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When Insults had Class

When Insults Had Class    

These glorious insults are from an era before the English language got boiled down to 4-letter words.

The exchange between Churchill & Lady Astor:
She said, “If you were my husband I’d poison your tea.”
He said, “If you were my wife, I’d drink it.”

A member of Parliament to Disraeli: “Sir, you will either die on the gallows or of some unspeakable disease.”

“That depends, Sir,” said Disraeli, “whether I embrace your policies or your mistress.”

“He had delusions of adequacy.” – Walter Kerr

“He has all the virtues I dislike and none of the vices I admire.”  – Winston Churchill

“I have never killed a man, but I have read many obituaries with great pleasure.” Clarence Darrow

“He has never been known to use a word that might send a reader to the dictionary.” – William Faulkner (about Ernest Hemingway).

“Thank you for sending me a copy of your book; I’ll waste no time reading it.” – Moses Hadas

“I didn’t attend the funeral, but I sent a nice letter saying I approved of it.” – Mark Twain

“He has no enemies, but is intensely disliked by his friends..” –  Oscar Wilde

“I am enclosing two tickets to the first night of my new play; bring a friend…. if you have one.” – George Bernard Shaw to Winston Churchill.

“Cannot possibly attend first night, will attend second… if there is one.” – Winston Churchill, in response.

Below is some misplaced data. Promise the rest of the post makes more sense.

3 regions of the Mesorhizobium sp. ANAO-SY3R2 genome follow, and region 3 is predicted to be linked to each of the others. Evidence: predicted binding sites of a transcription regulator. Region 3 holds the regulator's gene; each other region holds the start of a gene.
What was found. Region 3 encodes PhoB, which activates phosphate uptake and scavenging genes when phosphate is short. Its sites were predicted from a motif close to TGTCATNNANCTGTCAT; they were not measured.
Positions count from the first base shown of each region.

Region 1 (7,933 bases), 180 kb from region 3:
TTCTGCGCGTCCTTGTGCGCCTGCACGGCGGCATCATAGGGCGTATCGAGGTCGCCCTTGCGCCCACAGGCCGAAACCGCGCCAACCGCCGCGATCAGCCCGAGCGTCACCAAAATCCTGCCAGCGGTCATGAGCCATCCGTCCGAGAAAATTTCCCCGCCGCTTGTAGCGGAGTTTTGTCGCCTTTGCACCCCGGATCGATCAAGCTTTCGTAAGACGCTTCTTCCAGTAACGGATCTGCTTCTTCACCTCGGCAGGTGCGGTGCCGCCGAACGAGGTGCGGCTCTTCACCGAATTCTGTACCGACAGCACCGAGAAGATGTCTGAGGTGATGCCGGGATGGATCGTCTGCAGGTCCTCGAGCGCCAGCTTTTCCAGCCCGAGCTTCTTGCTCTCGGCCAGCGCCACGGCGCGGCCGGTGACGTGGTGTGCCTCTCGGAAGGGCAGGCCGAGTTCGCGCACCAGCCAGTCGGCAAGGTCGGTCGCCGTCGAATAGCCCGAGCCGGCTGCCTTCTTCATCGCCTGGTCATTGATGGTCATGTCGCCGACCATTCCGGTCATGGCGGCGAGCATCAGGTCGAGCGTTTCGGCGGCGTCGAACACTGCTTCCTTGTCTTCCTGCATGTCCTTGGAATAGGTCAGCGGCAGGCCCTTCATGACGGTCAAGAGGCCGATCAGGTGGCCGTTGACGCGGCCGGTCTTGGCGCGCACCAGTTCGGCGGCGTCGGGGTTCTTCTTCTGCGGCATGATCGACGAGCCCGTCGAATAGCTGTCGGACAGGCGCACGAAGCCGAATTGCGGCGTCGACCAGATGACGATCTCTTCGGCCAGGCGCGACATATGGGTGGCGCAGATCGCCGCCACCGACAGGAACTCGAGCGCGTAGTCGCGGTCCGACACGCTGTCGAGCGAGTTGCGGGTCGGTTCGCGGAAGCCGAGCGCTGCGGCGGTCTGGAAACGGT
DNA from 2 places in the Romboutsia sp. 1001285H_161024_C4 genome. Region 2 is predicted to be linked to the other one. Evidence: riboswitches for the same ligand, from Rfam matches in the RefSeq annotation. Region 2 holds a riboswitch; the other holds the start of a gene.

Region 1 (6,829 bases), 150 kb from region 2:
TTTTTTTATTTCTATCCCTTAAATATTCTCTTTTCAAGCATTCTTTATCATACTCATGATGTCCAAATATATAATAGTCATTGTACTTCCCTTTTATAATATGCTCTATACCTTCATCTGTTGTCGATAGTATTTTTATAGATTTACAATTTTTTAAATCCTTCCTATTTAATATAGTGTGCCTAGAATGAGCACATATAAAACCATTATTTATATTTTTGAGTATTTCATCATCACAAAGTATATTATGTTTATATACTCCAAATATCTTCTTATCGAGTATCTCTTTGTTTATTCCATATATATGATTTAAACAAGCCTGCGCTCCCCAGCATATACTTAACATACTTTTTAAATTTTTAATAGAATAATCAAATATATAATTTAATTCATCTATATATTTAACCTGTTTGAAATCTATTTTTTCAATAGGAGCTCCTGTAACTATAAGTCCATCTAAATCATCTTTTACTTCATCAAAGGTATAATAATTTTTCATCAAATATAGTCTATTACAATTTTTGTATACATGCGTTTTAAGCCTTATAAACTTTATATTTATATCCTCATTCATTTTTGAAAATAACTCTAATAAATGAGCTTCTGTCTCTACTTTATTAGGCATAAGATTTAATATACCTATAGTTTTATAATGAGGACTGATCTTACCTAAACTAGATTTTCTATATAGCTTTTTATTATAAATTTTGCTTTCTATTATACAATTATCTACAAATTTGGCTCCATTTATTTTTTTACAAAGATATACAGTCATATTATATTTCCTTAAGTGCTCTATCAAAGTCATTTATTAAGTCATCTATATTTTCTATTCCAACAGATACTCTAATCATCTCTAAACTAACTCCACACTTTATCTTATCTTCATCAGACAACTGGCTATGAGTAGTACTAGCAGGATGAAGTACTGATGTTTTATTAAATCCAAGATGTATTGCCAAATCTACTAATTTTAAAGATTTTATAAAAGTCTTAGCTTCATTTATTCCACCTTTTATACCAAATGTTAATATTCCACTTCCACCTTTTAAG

“I feel so miserable without you; it’s almost like having you here.” – Stephen Bishop

“He is a self-made man and worships his creator.” – John Bright

“I’ve just learned about his illness. Let’s hope it’s nothing trivial.” – Irvin S. Cobb

“He is not only dull himself; he is the cause of dullness in others.” – Samuel Johnson

“He is simply a shiver looking for a spine to run up.” – Paul Keating

“In order to avoid being called a flirt, she always yielded easily.” – Charles, Count Talleyrand

“He loves nature in spite of what it did to him.” – Forrest Tucker

“Why do you sit there looking like an envelope without any address on it?” – Mark Twain

“His mother should have thrown him away and kept the stork.” –  Mae West
“Some  cause happiness wherever they go; others, whenever they go.” – Oscar Wilde

“He uses statistics as a drunken man uses lamp-posts… for support rather than illumination.” – Andrew Lang (1844-1912)

“He has Van Gogh’s ear for music.” – Billy Wilder
“I’ve had a perfectly wonderful evening. But this wasn’t it.” –  Groucho Marx